This year our party will consist of around 10 people, including guides from the Djungar Alatau National Park. The areas we will be traversing are very remote and seldom visited by anyone. Part of the time we will be travelling along river valleys, before ascending the mountains and riding along the ridges. Our endpoint is on the shores of Lake Ala Kol. It promises to be a very exciting trip.
Next year, if all goes to plan, we will ride the third part of this amazing journey, travelling through the Tarbagatai Mountains north of Lake Ala Kol to the former Cossack town of Ayaguz. What this space for further details.
I have recently obtained a copy of Gothic Ornaments, the book Thomas Atkinson published in 1829 when he was working as an architect in London. This book contains no text, just very well executed lithographs of drawings of stonework from churches and Cathedrals across England. (In July 2016 I wrote about another copy of the book I had found that contained about half the original illustrations. You can find that article here).
Many of the lithographs were published in collaboration with another architect, Charles Atkinson (no relation) and both their names were on the original title page. However, Thomas and Charles appear to have parted company, as this version of the book, dated 1829, has a different title page and only bears the name of Thomas Atkinson, as the sole author. It contains 45 of the 48 plates that made up the original. The plates were issued on a monthly basis, two at a time, so that buyers could stagger the cost of purchase.
What is also interesting is that this edition of the book contains a dedication written in Atkinson’s clearly identifiable handwriting. It says “To Mr John Wallis with the author’s sincere respects, 2nd May 1834.”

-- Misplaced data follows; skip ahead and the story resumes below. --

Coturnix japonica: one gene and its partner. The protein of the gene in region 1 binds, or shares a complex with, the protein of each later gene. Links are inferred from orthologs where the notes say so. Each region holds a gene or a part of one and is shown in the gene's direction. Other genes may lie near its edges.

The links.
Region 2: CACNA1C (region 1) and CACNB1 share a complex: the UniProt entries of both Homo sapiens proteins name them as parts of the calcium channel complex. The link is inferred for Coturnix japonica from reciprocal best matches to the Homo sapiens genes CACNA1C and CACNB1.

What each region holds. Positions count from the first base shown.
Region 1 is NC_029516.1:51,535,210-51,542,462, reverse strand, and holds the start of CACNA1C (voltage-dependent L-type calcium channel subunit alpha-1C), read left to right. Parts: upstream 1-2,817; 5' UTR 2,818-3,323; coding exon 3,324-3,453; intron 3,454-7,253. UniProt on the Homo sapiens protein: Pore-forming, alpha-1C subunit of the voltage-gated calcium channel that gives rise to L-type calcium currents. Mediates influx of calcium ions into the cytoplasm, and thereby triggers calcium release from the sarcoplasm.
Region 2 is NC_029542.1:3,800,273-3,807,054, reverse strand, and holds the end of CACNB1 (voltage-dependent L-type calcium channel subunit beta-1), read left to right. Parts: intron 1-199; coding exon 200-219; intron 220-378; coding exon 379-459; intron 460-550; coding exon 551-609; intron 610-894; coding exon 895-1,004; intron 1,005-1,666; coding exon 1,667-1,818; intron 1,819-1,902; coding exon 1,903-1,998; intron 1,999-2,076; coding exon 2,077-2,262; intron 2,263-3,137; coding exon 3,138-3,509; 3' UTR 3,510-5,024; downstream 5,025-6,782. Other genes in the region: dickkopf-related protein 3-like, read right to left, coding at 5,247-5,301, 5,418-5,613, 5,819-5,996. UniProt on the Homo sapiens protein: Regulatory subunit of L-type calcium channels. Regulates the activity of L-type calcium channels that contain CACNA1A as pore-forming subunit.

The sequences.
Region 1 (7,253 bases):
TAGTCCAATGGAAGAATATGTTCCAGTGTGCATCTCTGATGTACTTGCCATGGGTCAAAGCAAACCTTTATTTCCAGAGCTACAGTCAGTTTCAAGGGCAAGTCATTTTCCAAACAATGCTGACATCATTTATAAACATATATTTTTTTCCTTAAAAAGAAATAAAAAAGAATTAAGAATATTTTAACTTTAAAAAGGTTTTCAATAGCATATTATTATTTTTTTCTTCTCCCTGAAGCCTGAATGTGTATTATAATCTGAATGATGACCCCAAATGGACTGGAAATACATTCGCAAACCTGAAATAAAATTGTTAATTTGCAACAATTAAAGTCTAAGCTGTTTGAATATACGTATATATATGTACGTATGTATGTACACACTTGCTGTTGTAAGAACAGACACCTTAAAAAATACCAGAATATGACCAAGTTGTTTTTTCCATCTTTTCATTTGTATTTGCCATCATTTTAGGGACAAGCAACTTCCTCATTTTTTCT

I am not yet certain about the identify of John Wallis, but there is a possible candidate. There was a London publisher, bookseller and printmaker of this name, whose Royal Marine Library and reading room in Sidmouth, Devon, is commemmorated with a blue plaque. He was an associate of R Ackerman of The Strand and very active in the 1820s. He was also famous for publishing views of Sidmouth and the buildings in the area, some of which were in the neo-Gothic style championed by Atkinson. Any further information would be gratefully received.
If you would like to listen to a recording of the talk I gave recently at the Royal Geographical Society in London about the diaries of Thomas Atkinson, you can do so here.
My purpose in this talk was to highlight some of the findings I have made in the last few years as I have transcribed Atkinson’s diaries. These diaries cover the years 1847 until 1853. Unlike either of Atkinson’s two books, the diaries make extensive reference to both Lucy Atkinson and also to his son Alatau, born in what is now south-eastern Kazakhstan in November 1848.
They also contain descriptions of many incidents not mentioned in the books, including one occasion when Lucy was almost swept away in a fast torrent in the Altai Mountains. I have not been able to add the slides I used to illustrate the talk, but you should be able to understand most of the narrative. I hope to be able to publish the diary transcripts before long.
Many thanks to RGS Librarian Eugene Rae for organising this talk and also for taking the pictures of the diaries used to illustrate it. The pictures are under the copyright of the RGS.
Amongst the many less well-known explorers of the Central Asian steppelands, few were quite so intrepid as William Bateson, a Cambridge scientist who spent months alone in the late 1880s searching for fossilised snails in the many large lakes that can be found scattered across what is today northern Kazakhstan.
I recently took the opportunity to read through Bateson’s diaries, held by Cambridge University Library, and was delighted to find that Bateson was an inveterate note-taker – and photographer. The University Library has now published a short article I have written about Bateson and his importance to the history of Central Asian exploration. You can find the article here.
On Monday 13th May I will be giving a talk at the Royal Geographical Society in London on my work transcribing Thomas Atkinson’s diaries. “Be Inspired – Transcribing the Atkinson Diaries” will take place at RGS headquarters at 1 Kensington Gore, SW7 2AR and starts at 14.30. Having spent the last couple of years travelling regularly to the RGS to work on these remarkable diaries, I will have a lot of fascinating information to share. Atkinson’s diaries cast new light on his relationship with his wife Lucy and provide details of their travels that cannot be found in their books. Click on the link above to book a ticket.